• The WiFi standard the router supports
  • Important features that come with the device
  • Various other hardware and software specifications of the router

If you have either the box or the datasheet for your router, it shouldn’t be hard to find the bandwidth information you need. Router manufacturers generally aren’t shy about touting the bandwidth their devices can support.

Now I know what most of you are thinking.

It’s definitely a longshot that you still have these materials. Most people get rid of the router’s box and documentation as soon as they open it and get it working.

On top of that, if you’re renting a router from your internet service provider, they may not provide you with any of these things.

So in the case where you no longer have these items (or never got them), all’s not lost. There’s an alternate method for finding this information. We’ll go over this method in the next section.

If you do happen to still have these resources, congratulations to you. You have everything you need at your fingertips.

Finding the Speed a Router Supports by Using Online Resources

As I mentioned, if you don’t have any of the physical references that come with your router, there’s another path you can take.

Essentially, you just need to look up this information electronically.

This all starts with identifying the make and model of your router.

If you already know the make and model of your router, you should be in good shape to move forward. If you don’t, you’ll need to go through a few additional steps.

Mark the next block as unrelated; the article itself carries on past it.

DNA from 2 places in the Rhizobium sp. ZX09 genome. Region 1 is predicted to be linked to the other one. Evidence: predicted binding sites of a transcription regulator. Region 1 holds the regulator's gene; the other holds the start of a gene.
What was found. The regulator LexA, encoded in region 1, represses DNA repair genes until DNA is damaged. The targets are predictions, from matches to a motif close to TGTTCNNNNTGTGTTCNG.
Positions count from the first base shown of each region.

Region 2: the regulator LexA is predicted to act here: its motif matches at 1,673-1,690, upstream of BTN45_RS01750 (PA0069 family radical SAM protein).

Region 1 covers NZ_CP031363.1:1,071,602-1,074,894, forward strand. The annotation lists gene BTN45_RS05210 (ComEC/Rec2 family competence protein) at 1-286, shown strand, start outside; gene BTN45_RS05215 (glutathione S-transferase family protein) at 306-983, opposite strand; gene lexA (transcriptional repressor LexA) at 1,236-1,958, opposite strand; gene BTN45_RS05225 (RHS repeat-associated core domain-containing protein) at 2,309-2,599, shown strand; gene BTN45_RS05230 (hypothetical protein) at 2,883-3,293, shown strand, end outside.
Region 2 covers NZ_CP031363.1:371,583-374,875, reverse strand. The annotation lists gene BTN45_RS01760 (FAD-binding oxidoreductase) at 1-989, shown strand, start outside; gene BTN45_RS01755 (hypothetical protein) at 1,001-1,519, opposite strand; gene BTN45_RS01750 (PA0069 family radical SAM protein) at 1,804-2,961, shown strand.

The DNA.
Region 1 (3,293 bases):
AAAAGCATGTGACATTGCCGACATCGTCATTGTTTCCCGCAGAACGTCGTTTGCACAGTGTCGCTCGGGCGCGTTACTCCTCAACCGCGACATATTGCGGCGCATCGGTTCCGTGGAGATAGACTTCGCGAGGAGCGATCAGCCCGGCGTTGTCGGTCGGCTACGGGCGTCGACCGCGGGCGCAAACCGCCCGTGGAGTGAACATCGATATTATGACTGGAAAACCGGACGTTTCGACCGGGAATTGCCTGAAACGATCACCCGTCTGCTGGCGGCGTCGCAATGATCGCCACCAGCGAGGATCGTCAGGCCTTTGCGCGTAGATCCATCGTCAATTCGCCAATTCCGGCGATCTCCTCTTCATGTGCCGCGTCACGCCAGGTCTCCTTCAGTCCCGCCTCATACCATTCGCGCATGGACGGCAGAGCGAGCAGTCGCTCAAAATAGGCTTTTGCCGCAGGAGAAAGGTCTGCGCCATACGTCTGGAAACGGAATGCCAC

In case you’re unsure what the make and model of your router is, I’ve previously written an article on this topic that provides a step-by-step procedure you can follow.

Ok, now that you have the make and model of your router, let’s move forward.

The general process we’ll be following here includes going to the router manufacturer’s website. Most manufacturers will have support pages and electronic documentation for the devices they sell.

We can use my router as an example for how to do this.

I have a router made by TP-Link. The model of my router is: Archer A7.

Using this information, we can open an internet browser and type “TP-Link Archer A7 datasheet” into Google.

In general, the vendor’s support page for the device will usually be one of the top search results. As you can see, in my case it’s the first result.

TP-Link Archer A7 Search Results
Google and the Google logo are trademarks of Google LLC.

In navigating to the TP-Link website, front and center we see resources available for my device that’re available for download:

Download resources available for TP-Link Archer A7 router

From the available references, it should be obvious what we’re looking for here. We need to download the Archer A7 datasheet.

Archer A7 Router Datasheet Download

Once the datasheet is downloaded and I open it up, I get smacked in the face with what we’re looking for. The bandwidth the router supports is front and center on the first page of the datasheet.

TP-Link Archer A7 supported bandwidth on data sheet

See? I told you router manufacturer’s aren’t shy about highlighting their router’s capabilities.

From this information, we can tell that my router supports bandwidths of 450 and 1,300 Megabits per second (Mbps).

Why are there two different numbers?